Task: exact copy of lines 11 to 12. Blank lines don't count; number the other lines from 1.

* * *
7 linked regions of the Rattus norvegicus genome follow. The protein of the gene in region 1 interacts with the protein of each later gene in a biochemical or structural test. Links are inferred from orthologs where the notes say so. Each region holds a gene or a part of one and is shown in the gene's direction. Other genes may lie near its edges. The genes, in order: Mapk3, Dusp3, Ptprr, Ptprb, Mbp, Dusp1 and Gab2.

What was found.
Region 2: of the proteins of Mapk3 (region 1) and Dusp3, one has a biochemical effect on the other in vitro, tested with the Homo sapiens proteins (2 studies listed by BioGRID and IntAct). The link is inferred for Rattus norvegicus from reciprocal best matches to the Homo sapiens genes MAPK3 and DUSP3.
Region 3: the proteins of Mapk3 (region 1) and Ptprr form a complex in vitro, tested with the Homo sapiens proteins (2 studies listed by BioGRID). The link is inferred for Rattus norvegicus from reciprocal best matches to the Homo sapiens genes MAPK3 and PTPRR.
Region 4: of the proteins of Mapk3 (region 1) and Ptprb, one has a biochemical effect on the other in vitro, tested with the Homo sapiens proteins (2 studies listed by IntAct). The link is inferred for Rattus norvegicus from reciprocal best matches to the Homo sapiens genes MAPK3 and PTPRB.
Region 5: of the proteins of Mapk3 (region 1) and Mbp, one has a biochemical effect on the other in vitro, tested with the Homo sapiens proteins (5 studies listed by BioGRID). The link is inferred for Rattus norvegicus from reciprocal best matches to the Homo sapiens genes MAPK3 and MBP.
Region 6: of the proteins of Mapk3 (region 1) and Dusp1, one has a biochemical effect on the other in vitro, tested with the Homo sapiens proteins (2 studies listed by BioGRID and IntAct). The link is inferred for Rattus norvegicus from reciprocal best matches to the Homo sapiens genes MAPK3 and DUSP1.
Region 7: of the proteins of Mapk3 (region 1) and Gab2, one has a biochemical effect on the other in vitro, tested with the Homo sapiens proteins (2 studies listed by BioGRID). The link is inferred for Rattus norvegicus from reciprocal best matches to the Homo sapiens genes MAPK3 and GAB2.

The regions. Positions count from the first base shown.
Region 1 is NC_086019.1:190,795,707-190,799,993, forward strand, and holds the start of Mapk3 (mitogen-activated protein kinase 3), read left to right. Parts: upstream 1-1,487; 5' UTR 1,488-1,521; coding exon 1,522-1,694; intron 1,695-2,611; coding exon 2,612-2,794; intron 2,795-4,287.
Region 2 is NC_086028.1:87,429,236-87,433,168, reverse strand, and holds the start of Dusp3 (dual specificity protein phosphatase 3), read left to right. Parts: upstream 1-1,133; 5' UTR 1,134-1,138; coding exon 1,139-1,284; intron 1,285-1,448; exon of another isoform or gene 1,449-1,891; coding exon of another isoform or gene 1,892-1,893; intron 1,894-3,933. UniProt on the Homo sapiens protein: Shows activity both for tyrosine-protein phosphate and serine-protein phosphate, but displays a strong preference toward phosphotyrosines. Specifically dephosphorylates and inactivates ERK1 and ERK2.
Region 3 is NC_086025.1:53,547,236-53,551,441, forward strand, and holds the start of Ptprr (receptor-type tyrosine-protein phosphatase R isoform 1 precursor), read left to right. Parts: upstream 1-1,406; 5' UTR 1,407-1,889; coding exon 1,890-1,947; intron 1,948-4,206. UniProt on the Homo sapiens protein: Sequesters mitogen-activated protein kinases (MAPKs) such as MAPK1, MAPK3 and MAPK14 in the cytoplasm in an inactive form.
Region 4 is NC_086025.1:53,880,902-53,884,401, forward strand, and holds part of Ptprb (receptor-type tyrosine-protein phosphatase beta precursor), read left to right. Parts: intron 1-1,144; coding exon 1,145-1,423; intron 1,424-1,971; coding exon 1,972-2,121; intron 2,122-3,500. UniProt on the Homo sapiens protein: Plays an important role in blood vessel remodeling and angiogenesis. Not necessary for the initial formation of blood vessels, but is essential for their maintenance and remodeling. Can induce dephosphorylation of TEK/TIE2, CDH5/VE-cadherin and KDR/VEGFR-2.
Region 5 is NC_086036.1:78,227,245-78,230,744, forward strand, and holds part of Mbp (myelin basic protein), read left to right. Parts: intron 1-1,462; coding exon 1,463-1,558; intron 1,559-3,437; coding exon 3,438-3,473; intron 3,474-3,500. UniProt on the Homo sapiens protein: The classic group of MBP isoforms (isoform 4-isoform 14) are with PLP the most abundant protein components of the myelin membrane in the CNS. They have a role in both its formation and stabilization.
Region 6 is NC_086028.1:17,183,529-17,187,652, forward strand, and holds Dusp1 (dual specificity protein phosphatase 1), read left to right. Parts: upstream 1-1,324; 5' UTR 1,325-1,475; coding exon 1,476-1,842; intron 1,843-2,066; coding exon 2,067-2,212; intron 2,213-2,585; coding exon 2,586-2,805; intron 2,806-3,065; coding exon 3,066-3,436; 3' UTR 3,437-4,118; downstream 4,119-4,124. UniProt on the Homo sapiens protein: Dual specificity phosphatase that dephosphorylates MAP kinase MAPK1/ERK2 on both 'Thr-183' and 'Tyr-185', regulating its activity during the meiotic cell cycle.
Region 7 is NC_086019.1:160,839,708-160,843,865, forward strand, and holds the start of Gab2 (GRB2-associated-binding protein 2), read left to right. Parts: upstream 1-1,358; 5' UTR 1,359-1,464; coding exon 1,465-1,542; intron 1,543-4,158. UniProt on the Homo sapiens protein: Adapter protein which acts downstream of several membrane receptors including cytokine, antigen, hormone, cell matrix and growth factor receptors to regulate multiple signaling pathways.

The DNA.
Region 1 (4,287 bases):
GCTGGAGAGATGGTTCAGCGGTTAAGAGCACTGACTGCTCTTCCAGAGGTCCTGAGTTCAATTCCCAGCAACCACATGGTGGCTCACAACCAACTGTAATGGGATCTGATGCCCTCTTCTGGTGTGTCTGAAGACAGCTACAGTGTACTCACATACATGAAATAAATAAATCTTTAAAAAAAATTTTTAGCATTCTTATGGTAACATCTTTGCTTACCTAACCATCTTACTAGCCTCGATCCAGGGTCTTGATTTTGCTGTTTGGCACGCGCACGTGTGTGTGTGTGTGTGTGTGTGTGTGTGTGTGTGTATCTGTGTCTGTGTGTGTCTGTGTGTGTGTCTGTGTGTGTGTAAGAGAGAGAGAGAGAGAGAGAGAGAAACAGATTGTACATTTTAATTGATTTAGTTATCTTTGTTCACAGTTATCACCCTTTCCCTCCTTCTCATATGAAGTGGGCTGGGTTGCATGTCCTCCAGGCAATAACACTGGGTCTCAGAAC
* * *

Region 2 is NC_086028.1:87,429,236-87,433,168, reverse strand, and holds the start of Dusp3 (dual specificity protein phosphatase 3), read left to right. Parts: upstream 1-1,133; 5' UTR 1,134-1,138; coding exon 1,139-1,284; intron 1,285-1,448; exon of another isoform or gene 1,449-1,891; coding exon of another isoform or gene 1,892-1,893; intron 1,894-3,933. UniProt on the Homo sapiens protein: Shows activity both for tyrosine-protein phosphate and serine-protein phosphate, but displays a strong preference toward phosphotyrosines. Specifically dephosphorylates and inactivates ERK1 and ERK2.
Region 3 is NC_086025.1:53,547,236-53,551,441, forward strand, and holds the start of Ptprr (receptor-type tyrosine-protein phosphatase R isoform 1 precursor), read left to right. Parts: upstream 1-1,406; 5' UTR 1,407-1,889; coding exon 1,890-1,947; intron 1,948-4,206. UniProt on the Homo sapiens protein: Sequesters mitogen-activated protein kinases (MAPKs) such as MAPK1, MAPK3 and MAPK14 in the cytoplasm in an inactive form.